+ Stick to the running game. Four times this season, the questionably inconsistent rushing offense has dominated games by generating at least 160 yards rushing. At other times, it's the forgotten answer to a trivia question between two drunks in a beverage establishment for adults. With the weather conditions already worsening at Paul Brown Stadium Sunday morning, the team figures to apply trends that will shuffle distribution with more runs than passes.
Against San Diego, the Bengals rushing offense generated 13 first downs (a season high) and ran 15 times more than they passed; it was the fourth game this year in which they ran more, all victories against the Patriots, Bills, Browns and Chargers. Keep Luck off the field, sustain drives with run-oriented possessions and wear out Indianapolis' 28th ranked rushing defense. Good plan.
+ Be a game manager. When Andy Dalton is on his game with receivers who are equally effective, the passing offense can generate production like any passing offense in the league (except for maybe Denver). When he's not playing well, throwing punts for interceptions to receivers that are dropping passes (or having them deflect off of them for picks), the passing offense just hasn't been productive recently. One can string together a compelling case for Dalton, but right now, he's playing the lead role in Jekyll and Hyde.
During the month for when he won AFC Offensive player of the Month, Dalton threw 11 touchdowns and only two interceptions during the four games for which the award was given. In the last four games, he's thrown nine interceptions and six touchdowns and failed to complete 50 percent of his passes in two of the last three.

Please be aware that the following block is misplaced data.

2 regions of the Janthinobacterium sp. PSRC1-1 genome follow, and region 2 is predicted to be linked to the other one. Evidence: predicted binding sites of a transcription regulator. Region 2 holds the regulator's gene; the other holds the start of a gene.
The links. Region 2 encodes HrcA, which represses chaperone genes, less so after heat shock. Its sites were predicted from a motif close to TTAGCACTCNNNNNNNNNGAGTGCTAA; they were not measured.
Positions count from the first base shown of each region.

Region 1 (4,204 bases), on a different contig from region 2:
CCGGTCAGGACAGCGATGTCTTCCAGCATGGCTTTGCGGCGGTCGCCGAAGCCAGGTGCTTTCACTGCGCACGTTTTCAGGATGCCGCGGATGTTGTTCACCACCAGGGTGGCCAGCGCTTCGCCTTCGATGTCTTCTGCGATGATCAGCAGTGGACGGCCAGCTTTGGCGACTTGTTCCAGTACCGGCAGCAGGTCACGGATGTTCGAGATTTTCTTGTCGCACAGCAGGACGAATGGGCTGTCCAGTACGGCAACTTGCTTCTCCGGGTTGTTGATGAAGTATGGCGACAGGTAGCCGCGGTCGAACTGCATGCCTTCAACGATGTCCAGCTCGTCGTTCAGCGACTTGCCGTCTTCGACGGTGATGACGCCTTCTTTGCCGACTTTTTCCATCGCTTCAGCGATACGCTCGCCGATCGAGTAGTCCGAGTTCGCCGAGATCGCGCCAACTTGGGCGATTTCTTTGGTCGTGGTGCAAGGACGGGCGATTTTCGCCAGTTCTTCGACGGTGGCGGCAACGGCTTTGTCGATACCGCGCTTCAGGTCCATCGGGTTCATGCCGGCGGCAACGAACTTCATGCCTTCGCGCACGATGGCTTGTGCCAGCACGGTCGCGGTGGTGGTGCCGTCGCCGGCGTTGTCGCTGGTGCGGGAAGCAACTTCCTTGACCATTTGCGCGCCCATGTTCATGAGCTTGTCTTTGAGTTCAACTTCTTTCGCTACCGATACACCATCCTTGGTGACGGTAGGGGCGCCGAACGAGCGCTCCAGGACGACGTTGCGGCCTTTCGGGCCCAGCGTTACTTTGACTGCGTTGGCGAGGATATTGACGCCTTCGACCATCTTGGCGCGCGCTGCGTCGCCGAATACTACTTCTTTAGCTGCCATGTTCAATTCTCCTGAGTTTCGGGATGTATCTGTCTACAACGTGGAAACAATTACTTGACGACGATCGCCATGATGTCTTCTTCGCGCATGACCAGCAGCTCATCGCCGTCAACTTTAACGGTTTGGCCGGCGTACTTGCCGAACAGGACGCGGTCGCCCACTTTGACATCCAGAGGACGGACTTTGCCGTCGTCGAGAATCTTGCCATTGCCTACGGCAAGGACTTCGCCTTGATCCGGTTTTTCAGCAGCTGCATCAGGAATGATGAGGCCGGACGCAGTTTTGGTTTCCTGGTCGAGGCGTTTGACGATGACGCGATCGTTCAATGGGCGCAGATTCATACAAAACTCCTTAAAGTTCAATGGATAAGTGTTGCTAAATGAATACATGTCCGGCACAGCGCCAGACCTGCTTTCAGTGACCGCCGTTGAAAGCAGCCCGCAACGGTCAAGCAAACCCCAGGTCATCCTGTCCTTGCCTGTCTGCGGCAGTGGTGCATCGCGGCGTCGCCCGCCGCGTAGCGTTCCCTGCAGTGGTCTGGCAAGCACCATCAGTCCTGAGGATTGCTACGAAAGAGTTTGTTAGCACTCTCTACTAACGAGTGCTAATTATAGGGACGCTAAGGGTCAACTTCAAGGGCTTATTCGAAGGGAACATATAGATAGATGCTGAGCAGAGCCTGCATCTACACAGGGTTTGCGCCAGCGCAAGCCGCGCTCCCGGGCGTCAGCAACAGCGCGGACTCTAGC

Dalton finally started coming around in the second half against the Chargers, completing 9 of 13 passes for 149 yards and a touchdown. But again, it was the rushing offense that powered through third down conversions in the fourth quarter that beat San Diego. If Dalton looks great early, ride that momentum. If not, don't force it. Keep it on the ground and have him manage the game instead of trying to win it.
+ Pass rush against the Colts offensive line. Indianapolis has allowed a quarterback sack in every game this year, and over the past five games, Andrew Luck has been sacked 14 times. Comparatively speaking, Cincinnati has sacked the quarterback 18 times over the last five games. As long as the Bengals defense keeps Andrew Luck on his heels, their best player on offense, it will hold the Colts from acquiring chunks of yards that a once effective, pre-Reggie Wayne injury, Indy offense can apply.
Quarterbacks at every level will struggle more under pressure than with calm seas surrounding them. Luck is no different, completing only 44.5 percent of his passes with an NFL passer rating of 67.0 and five interceptions. In the past four games, Luck has thrown two touchdowns and five interceptions.
+ Shut down Robert Mathis. The Indianapolis Colts are currently tied for 18th in the NFL with 30 quarterback sacks. Outside linebacker Robert Mathis has over half (15.5) of them. Cory Redding and Jerrell Freeman are second on the team with 3.5 quarterback sacks each. If his career were to end this year, he'd have put together a fantastic career as a pass rusher. On his next sack, he'll tie the franchise record for most sacks in a Colts career and set the record for most in a single season in franchise history -- both records currently held by Dwight Freeney.
If Anthony Collins starts at left tackle, the Bengals could be in good shape. He's a little quicker than regular starting left tackle Andrew Whitworth and of the 156 pass blocking snaps he's taken part of, he's allowed only four pressures. FOUR! On 334 pass blocking snaps, Whitworth has allowed 18, along with four quarterback sacks and three hits allowed.
Beside keeping tabs on Mathis, the Bengals could have a virtual shutdown scenario on the left side with Collins and Whitworth at tackle and guard respectively. Why wouldn't you use that?
Honorable Mention Fifth Key To Win. Score more points than the Colts.